Cryoburn, Lois McMaster Bujold

<em class="BookTitle">Cryoburn</em>, Lois McMaster Bujold

Baen, 2010, 345 pages, C$28.99 hc, ISBN 978-1-4391-3394-1

Was Lois McMaster Bujold’s Cryoburn one of the most eagerly expected Science Fiction novels of 2010?  As far as its publisher is concerned, the only clue you need is the triumphant cover that heralds “A New Miles Vorkosigan Novel!”  The enormously popular series had, after all, lain dormant for much of the past decade, ever since Bujold followed up 2002’s Diplomatic Immunity with six fantasy novels set in an entirely different universe.

After such a lengthy real-world pause, Cryoburn fittingly picks up seven years after the events of Diplomatic Immunity: Miles has grown into a respected imperial auditor, a devoted husband and a father to several kids.  Not that the domestic aspects of his personality get much play here, as he spends most of the book on Kibou-daini, a planet noteworthy for the extent to which it has invested in cryogenic preservation techniques.  The catacombs under the city are filled with frozen people, and that’s where the novel confidently begins in media res, with Miles blindly stumbling about after a failed kidnapping attempt.

Once the dust settles down after an initial volley of typically Vorkosiganian adventures, the shape of the plot becomes clearer: Miles is investigating various corporate shenanigans on behalf of the Emperor, and solving the one he’s been sent to settle doesn’t preclude taking on another more interesting conspiracy when it comes to his attention.  Miles is nothing but a hyperactive problem-solver, and dangling further corporate malfeasance in front of him is an excellent way to get an adventure.  He is fortunate to be accompanied by his faithful armsman Roic, who gets his share of the narrative viewpoint while suffering through Miles’ elaborate schemes; and Jin, a Kibou-daini kid with a missing mother and a refreshing perspective on familiar characters.

Cryoburn is a minor Vorkosigan novel more or less in the mould of Diplomatic Immunity, with enough hard science to justify a background for Miles’ adventures but without series-changing developments until its sucker-punch conclusion.  Kibou-daini’s fascination for cryogenic preservation is a solid excuse to explore the stranger social consequences of that scientific innovation—the best one being the logical consequence of proxy voting rights transfer from the frozen many to their holding corporations.  We also get to see the thawing process in two tense sequences, with enough plausible technical details to make it feel satisfying to the harder-minded SF fans.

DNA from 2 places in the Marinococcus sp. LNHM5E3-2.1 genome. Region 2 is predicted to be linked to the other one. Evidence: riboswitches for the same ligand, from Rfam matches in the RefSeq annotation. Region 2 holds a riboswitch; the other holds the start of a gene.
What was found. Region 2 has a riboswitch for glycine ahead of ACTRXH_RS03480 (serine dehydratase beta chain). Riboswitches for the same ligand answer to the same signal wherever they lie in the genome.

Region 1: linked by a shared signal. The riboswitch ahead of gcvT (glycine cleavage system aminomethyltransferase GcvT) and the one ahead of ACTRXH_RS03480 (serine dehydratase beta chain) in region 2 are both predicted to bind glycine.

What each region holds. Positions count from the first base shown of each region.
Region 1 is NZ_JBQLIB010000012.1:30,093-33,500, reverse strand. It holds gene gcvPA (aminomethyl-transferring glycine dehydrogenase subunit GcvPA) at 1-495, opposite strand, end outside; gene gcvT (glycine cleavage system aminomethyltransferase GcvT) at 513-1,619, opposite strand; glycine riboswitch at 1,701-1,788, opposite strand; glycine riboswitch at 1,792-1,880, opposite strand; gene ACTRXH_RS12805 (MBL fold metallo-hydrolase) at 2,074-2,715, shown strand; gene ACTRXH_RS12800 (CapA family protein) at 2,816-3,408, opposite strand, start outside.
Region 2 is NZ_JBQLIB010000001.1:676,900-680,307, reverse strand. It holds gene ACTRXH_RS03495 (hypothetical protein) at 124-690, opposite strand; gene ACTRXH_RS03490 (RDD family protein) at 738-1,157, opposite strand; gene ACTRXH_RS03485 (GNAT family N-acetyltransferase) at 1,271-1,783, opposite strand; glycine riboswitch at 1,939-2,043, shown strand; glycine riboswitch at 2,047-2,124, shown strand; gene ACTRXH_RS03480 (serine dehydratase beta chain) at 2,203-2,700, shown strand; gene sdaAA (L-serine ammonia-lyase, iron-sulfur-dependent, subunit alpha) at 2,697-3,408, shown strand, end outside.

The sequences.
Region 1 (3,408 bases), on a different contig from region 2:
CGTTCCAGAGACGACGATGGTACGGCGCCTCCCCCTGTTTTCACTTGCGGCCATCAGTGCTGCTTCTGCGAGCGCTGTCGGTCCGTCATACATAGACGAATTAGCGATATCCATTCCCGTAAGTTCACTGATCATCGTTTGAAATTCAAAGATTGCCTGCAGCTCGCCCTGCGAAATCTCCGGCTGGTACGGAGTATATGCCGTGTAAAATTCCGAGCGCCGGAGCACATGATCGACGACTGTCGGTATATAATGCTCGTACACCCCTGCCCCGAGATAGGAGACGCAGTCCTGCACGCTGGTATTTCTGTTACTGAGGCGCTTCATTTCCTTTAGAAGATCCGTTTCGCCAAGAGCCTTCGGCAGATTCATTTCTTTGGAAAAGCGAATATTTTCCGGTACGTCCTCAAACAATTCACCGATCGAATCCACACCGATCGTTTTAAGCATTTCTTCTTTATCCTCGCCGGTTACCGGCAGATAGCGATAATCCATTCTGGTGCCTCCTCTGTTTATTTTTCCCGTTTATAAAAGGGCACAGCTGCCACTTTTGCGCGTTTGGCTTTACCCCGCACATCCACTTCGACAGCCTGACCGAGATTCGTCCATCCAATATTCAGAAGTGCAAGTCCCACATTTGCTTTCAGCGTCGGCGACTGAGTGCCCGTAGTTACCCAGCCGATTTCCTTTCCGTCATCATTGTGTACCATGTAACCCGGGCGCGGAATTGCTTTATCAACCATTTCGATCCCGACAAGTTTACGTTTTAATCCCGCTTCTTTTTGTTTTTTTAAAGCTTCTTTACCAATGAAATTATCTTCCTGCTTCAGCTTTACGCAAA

This being said, most readers coming back to the Vorkosigan series with Cryoburn will read it for the characters, not the fictional science.  Miles is thankfully back in full form, plunged in the kind of complex power-play that allows him to be as devious as he likes.  Roic’s viewpoint is most useful in feeling the impact that Miles can have on people who know him best, whereas Jin’s viewpoint is played for the emotional impact of characters who aren’t necessarily indestructible by virtue of being series protagonists.

Yet notions of invulnerability inevitably lead us to the abrupt epilogue of the book, in which an amiable but minor Vorkosigan adventure suddenly becomes something else.  It’s not an entirely unexpected development: Thematically, Cryoburn is about death… and Vorkosigan fans will be able to piece together the upcoming revelation solely on the basis of what a series protagonist of Miles’s age should experience.  But while the development is intriguing, it still makes Cryoburn feel unbalanced, far more so that previous adventures in the series.  This isn’t a major entry in the Vorkosigan series, but the ending suggests that the next novel will be.  Until the next Bujold novel shows up in bookstores, there’s no avoiding the wait and assorted speculations.

Fannish expectations will vary enormously: Those who care deeply about the Vorkosigan series may find that Cryoburn feels like light throat-clearing before another major entry.  People without that much attachment to Miles and company will find it to be an entertaining adventure with intriguing elements and an accomplished writer’s deft touch with plotting and characterization.  It may have been one of the SF’s most eagerly-awaited novels of 2010, but it’s not likely to remain one of the year’s major works (although, knowing Bujold fans, a few award nominations are definitely possible.)  One thing’s for sure: I can’t imagine any fan of the series not wanting to read the next novel as soon as they’re done with Cryoburn.

Leave a Reply

Your email address will not be published. Required fields are marked *